The most prominent technique within the poem is the use of water semantics in describing her ‘Mother’s music’. Indeed, throughout the poem, the mother’s song is described as ‘washed’, ‘rippling stream/of clear water’, ‘tide, her arms rowing the music.’, the flow of water reflecting the harmonious sound of the music. There is also something incredibly calming about water, with that insinuation also being coupled with her mother’s music, suggesting it brought her tranquility in her ‘childhood’ days.
Another technique that Buchwald uses when writing My Mother’s Music is enjambment. By having no end stop on a line, Buchwald allows the poem to flow from one line to another. This, even in the word ‘flow’, echoes the water semantics that the poet is using, furthering this depiction of the music by having the structure of the poem exude a sense of freedom.
My Mother’s Music Analysis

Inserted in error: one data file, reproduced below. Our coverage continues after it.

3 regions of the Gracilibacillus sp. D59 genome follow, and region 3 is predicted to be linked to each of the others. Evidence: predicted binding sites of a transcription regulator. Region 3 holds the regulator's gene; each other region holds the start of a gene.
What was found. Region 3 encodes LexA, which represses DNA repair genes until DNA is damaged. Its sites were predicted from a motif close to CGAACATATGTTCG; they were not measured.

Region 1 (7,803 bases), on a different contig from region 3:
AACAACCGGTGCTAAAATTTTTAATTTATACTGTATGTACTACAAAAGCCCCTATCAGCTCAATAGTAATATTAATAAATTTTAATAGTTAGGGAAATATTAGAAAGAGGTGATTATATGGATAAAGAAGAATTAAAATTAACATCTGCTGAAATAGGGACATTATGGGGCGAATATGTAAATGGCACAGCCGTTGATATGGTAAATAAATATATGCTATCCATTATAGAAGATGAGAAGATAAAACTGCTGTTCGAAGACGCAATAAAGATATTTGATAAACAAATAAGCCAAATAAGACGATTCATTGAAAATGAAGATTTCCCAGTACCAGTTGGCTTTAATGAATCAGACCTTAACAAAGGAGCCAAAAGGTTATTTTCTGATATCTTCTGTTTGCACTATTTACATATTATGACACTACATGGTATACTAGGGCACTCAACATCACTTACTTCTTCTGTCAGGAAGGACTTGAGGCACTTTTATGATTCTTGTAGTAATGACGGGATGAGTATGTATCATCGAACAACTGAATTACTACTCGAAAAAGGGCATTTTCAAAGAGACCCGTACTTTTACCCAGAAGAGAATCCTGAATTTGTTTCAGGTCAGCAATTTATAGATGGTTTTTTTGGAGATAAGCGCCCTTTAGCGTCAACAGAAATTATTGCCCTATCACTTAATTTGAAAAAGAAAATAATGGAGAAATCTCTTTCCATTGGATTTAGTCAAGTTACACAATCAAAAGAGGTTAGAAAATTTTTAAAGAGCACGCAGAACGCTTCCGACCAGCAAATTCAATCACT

In the evenings of my childhood,
my door open to a slice of light.
The poem begins by focusing on ‘the evenings of my childhood’, discussing Buchwald’s youth and therefore entering into memory. Within this initial description, two things are revealed. The first, within the use of ‘evening’, is a sense of calm. There is a certain tranquility that the word ‘evening’ contains that ‘night’ does not have, ‘night’ often being connected with evil. Therefore, by setting the poem is this atmosphere of ‘evening’, Buchwald allows the serenity of the poem to become the main focus, right from the first line. ‘Childhood’ similarly mirrors this sense of calm, the early days of life often being idolized as a period of incredible happiness and tranquility. Indeed, for Buchwald, her ‘childhood’ of listening to her mother play the piano while falling asleep was something comforting.